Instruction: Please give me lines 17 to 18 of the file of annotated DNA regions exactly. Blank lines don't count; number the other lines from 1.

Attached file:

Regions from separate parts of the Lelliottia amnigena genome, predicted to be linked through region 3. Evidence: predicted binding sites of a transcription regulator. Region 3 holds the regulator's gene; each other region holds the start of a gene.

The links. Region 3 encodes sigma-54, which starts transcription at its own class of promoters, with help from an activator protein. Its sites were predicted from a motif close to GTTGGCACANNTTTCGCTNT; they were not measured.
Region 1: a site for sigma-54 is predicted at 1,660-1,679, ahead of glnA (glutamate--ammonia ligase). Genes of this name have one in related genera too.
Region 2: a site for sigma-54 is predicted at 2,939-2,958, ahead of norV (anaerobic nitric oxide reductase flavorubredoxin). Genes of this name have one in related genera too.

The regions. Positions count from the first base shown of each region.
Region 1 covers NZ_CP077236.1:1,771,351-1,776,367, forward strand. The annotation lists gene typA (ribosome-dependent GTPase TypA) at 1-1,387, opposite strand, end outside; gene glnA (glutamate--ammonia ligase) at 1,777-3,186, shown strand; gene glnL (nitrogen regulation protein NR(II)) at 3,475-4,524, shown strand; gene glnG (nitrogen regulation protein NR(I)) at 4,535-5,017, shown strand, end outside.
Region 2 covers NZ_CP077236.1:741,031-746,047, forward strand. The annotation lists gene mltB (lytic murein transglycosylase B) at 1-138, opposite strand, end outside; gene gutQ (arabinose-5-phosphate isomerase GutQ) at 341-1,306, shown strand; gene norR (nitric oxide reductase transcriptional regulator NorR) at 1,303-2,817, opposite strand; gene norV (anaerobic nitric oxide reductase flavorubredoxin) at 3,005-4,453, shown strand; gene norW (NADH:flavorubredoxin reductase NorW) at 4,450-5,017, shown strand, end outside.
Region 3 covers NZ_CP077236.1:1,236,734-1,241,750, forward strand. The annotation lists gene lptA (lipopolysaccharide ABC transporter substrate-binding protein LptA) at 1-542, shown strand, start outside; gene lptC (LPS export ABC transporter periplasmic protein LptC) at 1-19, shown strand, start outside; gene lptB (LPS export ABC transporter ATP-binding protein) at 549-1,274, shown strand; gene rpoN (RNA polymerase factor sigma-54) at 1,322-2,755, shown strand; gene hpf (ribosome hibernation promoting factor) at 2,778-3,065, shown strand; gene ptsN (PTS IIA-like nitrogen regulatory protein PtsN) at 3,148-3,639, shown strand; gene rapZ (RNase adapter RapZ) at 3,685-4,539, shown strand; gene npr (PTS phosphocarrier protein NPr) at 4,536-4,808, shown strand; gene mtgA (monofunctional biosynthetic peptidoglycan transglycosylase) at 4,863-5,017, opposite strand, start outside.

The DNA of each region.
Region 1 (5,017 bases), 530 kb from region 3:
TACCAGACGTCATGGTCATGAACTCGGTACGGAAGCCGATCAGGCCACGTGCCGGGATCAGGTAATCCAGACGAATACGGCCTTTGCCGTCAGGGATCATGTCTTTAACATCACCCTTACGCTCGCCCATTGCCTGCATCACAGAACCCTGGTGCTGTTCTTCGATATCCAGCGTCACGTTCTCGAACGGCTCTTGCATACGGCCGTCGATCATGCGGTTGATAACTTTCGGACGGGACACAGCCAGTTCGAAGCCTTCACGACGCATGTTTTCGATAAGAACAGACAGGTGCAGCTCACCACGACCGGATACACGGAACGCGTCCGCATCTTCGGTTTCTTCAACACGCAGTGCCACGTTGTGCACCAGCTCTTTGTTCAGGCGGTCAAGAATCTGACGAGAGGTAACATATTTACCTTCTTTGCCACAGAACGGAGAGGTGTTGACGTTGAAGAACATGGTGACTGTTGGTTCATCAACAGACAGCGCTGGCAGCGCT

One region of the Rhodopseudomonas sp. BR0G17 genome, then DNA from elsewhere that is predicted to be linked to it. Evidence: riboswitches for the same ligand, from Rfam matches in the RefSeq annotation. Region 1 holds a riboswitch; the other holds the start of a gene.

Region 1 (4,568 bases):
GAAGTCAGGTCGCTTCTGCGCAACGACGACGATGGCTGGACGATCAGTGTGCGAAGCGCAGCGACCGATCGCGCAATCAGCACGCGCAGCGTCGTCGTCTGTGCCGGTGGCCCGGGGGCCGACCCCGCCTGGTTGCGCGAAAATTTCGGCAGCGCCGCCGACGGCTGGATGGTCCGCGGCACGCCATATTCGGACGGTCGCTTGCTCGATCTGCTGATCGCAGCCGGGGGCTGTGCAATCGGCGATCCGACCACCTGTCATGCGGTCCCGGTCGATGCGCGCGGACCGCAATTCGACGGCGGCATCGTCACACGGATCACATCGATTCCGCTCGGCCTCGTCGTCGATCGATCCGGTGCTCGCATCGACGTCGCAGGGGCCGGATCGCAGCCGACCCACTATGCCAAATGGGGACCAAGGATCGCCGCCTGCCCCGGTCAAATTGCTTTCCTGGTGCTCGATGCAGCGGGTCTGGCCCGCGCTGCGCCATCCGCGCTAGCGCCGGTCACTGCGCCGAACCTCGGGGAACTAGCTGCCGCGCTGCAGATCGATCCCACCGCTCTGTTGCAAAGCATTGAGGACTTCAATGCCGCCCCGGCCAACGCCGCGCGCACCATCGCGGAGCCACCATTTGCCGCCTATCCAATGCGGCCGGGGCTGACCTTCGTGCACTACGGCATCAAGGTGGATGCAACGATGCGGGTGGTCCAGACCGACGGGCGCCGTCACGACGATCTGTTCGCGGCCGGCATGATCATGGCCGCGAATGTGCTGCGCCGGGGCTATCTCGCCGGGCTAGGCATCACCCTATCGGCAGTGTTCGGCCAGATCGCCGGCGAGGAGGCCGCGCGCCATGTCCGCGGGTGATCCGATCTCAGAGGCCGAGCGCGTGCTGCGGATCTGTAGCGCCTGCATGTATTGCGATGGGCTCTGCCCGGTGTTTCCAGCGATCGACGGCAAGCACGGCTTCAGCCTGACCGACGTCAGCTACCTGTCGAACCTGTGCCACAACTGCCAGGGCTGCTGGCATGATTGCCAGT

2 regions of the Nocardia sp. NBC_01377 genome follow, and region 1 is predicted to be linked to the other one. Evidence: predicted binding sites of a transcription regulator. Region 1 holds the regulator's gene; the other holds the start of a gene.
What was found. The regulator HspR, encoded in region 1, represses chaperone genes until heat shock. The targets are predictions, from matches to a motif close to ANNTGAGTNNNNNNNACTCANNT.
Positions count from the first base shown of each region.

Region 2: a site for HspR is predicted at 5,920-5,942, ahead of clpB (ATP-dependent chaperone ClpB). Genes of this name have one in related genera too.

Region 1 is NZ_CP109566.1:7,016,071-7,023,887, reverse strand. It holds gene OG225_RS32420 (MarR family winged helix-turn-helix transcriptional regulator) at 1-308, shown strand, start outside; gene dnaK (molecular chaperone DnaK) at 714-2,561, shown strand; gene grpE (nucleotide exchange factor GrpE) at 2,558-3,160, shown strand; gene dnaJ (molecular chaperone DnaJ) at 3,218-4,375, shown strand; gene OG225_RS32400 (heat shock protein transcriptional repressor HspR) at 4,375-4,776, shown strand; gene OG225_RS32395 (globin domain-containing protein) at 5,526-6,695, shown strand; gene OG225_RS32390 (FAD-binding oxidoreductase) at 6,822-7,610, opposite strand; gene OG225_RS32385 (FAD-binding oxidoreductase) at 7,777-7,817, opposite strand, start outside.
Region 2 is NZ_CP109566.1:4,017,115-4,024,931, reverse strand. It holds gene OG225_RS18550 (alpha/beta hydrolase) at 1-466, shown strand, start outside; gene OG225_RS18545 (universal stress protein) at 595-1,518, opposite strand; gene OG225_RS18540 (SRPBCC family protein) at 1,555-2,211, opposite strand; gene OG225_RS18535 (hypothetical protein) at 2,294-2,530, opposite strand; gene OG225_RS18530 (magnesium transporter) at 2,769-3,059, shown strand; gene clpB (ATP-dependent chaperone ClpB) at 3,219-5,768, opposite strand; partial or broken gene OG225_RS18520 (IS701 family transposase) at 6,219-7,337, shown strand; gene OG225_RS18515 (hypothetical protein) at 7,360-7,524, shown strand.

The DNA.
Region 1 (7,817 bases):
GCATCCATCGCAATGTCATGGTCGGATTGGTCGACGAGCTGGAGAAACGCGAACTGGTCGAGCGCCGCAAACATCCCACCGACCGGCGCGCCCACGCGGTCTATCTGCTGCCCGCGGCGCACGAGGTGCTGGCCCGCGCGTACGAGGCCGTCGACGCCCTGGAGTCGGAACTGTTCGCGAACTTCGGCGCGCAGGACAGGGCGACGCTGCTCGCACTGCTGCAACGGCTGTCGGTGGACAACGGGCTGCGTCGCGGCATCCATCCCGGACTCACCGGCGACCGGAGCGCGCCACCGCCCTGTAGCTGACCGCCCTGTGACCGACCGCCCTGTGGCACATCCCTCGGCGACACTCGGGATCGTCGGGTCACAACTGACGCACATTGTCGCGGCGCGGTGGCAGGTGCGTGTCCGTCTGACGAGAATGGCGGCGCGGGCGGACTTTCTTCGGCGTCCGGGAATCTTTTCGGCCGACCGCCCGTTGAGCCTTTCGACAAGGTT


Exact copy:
Positions count from the first base shown of each region.

Region 2: a site for HspR is predicted at 5,920-5,942, ahead of clpB (ATP-dependent chaperone ClpB). Genes of this name have one in related genera too.